Dissatisfied with President Obama’s assurances that the United States will not tolerate Iran obtaining a nuclear weapon, the House of Representatives has come up with its own red line: It says Iran must be stopped before achieving a nuclear weapons capability.
That may sound like a fine line between the two, but critics of the House resolution say it has the potential to move the US closer to war with Iran.
The problem with this new formula, some nuclear experts say, is that no one knows exactly what “nuclear weapons capable” means. What the ambiguity of this new red line for Iran does do, others add, is lower the threshold at which military action would be undertaken to stop Iran’s nuclear program.
The House resolution, with 314 sponsors, calls on Mr. Obama “to reaffirm the unacceptability of an Iran with nuclear-weapons capability.” The resolution goes on to demand reaffirmation of US “opposition to any policy that would rely on containment as an option in response to the Iranian nuclear threat.”
The House approved the resolution Thursday, six days before the US and other world powers are to sit down with Iran in Baghdad for talks on the Iranian nuclear program. The vote was 401 to 11.
An initial session of talks in Istanbul last month led to suggestions from both sides that an interim diplomatic breakthrough — one that slows Iran’s nuclear progress by removing to another country much of the enriched uranium Iran has stockpiled — might at least be possible.
The House resolution could disrupt the diplomatic channel, some regional experts say, by signaling to the Iranians that the US is unlikely to stick by any compromise that would allow Iran to retain a uranium enrichment program.
But some House members, including several Democrats, said the Baghdad meeting next week made this the right time for a resolution putting Iran on notice. “What better time for this body to send an unambiguous message that Iran must never be allowed to achieve a nuclear weapons capability?” said Rep. Howard Berman (D) of California, ranking member of the House Foreign Affairs Committee. The message must be that Iran’s “nuclear weapons program must end once and for all,” he added.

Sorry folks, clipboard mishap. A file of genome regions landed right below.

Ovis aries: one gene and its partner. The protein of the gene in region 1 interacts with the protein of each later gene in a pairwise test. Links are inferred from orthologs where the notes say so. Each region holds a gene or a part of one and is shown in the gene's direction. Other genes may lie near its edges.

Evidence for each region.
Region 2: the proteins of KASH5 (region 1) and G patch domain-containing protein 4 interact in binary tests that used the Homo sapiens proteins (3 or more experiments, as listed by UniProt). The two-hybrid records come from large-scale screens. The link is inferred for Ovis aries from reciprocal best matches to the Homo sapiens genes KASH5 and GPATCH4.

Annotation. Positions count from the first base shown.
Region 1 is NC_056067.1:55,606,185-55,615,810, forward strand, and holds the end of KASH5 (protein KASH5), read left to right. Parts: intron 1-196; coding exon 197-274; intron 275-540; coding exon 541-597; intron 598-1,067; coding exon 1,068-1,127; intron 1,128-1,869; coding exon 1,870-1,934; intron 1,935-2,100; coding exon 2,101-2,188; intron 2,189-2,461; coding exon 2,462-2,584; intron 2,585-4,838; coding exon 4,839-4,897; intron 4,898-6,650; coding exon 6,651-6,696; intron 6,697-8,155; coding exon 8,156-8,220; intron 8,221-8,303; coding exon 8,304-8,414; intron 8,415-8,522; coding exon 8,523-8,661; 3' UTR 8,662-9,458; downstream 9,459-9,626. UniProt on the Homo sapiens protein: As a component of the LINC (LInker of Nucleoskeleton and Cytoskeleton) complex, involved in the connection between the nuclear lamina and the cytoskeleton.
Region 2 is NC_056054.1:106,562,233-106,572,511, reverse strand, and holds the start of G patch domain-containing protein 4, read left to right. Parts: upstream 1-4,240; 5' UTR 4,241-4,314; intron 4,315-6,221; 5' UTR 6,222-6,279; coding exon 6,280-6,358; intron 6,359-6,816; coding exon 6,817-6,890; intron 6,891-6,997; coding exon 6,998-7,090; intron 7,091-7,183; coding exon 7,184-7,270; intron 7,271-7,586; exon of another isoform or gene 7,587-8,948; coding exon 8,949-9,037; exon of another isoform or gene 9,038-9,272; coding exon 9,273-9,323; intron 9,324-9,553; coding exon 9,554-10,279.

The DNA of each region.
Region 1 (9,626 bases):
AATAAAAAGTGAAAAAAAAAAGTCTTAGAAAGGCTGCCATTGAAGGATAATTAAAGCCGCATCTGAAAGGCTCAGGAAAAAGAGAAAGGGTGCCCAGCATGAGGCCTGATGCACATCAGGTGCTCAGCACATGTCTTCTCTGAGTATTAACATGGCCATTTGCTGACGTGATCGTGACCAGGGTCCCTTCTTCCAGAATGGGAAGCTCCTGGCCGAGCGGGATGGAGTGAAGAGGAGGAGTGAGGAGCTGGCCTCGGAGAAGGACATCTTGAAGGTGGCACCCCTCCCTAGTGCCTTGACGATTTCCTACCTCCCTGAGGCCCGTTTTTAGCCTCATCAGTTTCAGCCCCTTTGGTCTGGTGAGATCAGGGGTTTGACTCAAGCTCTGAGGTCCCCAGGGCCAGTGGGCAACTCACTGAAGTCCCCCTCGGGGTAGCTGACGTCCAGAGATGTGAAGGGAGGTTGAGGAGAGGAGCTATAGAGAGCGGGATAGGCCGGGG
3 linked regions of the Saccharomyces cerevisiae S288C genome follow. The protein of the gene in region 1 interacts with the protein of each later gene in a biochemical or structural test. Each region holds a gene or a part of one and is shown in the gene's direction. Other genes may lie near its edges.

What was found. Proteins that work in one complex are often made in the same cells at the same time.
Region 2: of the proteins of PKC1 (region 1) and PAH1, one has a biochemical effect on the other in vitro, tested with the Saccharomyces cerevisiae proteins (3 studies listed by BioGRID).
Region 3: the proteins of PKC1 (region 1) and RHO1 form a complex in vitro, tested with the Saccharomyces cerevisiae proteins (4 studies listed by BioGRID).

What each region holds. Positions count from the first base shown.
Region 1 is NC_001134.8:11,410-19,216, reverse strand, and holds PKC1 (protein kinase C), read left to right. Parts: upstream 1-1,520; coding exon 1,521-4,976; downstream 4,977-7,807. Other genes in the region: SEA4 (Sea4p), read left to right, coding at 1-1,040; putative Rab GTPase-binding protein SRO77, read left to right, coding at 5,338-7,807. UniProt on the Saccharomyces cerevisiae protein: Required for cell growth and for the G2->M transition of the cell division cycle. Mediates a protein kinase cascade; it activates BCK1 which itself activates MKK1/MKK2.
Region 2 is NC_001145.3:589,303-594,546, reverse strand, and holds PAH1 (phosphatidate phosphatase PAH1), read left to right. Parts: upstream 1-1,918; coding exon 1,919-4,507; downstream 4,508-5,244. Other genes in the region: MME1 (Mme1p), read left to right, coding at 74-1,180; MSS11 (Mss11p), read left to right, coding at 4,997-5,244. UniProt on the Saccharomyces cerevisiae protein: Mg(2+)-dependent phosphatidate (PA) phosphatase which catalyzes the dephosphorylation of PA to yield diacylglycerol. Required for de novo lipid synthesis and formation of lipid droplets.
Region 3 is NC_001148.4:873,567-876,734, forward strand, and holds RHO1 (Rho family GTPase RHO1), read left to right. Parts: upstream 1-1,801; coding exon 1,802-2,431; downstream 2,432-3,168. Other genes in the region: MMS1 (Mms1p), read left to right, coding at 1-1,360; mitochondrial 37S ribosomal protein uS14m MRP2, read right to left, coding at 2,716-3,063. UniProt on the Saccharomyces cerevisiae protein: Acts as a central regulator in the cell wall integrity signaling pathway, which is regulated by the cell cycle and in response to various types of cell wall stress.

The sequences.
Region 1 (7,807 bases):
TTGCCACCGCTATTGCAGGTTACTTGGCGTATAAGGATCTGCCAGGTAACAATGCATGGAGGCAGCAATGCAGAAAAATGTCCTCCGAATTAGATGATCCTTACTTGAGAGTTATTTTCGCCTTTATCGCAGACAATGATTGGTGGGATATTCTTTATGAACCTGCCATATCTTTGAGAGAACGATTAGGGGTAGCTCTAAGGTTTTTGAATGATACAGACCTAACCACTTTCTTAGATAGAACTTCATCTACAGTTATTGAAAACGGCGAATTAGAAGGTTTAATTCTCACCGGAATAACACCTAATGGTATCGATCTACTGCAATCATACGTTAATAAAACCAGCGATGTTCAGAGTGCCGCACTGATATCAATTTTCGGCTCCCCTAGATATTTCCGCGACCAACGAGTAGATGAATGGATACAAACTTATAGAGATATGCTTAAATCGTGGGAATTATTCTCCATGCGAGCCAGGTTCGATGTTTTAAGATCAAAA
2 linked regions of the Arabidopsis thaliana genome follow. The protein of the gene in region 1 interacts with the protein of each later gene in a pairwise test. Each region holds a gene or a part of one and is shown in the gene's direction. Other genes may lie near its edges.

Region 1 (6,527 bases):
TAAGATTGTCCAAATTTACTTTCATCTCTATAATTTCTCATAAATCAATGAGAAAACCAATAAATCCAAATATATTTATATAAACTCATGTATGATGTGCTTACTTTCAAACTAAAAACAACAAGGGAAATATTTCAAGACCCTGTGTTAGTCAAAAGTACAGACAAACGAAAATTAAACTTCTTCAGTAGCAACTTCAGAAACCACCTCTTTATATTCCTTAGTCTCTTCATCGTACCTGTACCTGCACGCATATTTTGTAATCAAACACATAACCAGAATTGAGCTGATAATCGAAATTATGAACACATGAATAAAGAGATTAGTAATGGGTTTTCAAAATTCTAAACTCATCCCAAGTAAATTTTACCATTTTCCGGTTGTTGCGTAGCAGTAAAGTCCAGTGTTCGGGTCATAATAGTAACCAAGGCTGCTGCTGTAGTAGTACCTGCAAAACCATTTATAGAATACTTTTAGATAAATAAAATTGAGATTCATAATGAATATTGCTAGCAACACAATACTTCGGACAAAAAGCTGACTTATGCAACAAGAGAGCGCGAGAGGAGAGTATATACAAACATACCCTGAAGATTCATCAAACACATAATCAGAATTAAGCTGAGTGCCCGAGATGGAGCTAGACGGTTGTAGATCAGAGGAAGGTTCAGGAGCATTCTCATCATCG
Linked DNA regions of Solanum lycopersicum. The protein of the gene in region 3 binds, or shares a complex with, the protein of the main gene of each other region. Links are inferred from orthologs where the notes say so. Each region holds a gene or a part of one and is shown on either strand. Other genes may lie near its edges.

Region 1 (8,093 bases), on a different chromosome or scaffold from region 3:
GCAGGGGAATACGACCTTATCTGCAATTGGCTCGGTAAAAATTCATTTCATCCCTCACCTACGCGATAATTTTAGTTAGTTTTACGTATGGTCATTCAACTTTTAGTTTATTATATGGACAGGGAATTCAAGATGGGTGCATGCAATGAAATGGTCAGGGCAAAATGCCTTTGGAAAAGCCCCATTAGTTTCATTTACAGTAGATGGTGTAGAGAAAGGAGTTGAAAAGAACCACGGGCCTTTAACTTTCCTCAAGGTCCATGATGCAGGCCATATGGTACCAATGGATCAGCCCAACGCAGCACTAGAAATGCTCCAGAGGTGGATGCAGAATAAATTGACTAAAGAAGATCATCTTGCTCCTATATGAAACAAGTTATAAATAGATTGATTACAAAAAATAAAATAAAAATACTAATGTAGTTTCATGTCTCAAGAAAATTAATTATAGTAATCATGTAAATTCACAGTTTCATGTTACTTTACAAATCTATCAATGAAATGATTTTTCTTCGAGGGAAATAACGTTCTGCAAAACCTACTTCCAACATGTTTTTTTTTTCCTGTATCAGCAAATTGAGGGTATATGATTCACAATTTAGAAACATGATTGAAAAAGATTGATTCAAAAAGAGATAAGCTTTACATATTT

The push to rule out a nuclear “capable” Iran reflects the concerns of some experts — and of some Israeli officials in particular — that a policy, as Obama has stated, of forbidding Iran from obtaining a nuclear weapon could put off preventive military action until it’s too late. The concern is that Iran would continue to deny it intends to build a bomb even as it assembles all the components necessary to build one — and then suddenly “dashes” to the weaponization finish line.
“If we make this all about actively getting a nuclear weapon, then we will likely miss it,” says Jamie Fly, executive director of the Foreign Policy Initiative in Washington who earlier served as Iran expert in the National Security Council under President George W. Bush.
Making the red line a “nuclear capable Iran,” on the other hand, would presumably set in motion preventive military action before a “mad dash” could result in a bomb.
The Israeli government of Prime Minister Benjamin Netanyahu has pressed the Obama administration to adopt the “nuclear capability” red line, and the pro-Israel American Israel Public Affairs Committee (AIPAC) has lobbied the House and Senate to endorse the tougher policy. The Senate also has a bill pending.
Critics of the “we’ll only know they’re going nuclear when it’s too late” theory say the US and other intelligence gatherers do have the ability to detect soon enough if Iran were to decide to build a bomb. Moreover, they say “nuclear-weapons capable” is too vague a notion on which to base policy that could result in a costly and unpredictable military conflict.
“There’s a problem with this term ‘nuclear capability’ — nobody knows what it means,” says Colin Kahl, who served for two years in the Obama administration as deputy assistant secretary of Defense for the Middle East.
“I can talk about ‘weaponization,’ ” says Professor Kahl, now specializing in security studies at Georgetown University. For example, it would be a clear tip-off if Iran were to suddenly begin enriching uranium to the 90-percent purity required for a nuclear weapon, he says.
But “we shouldn’t talk about ‘capability,’ ” Kahl adds, noting that the murkiness of the term leaves it open to too many differing interpretations.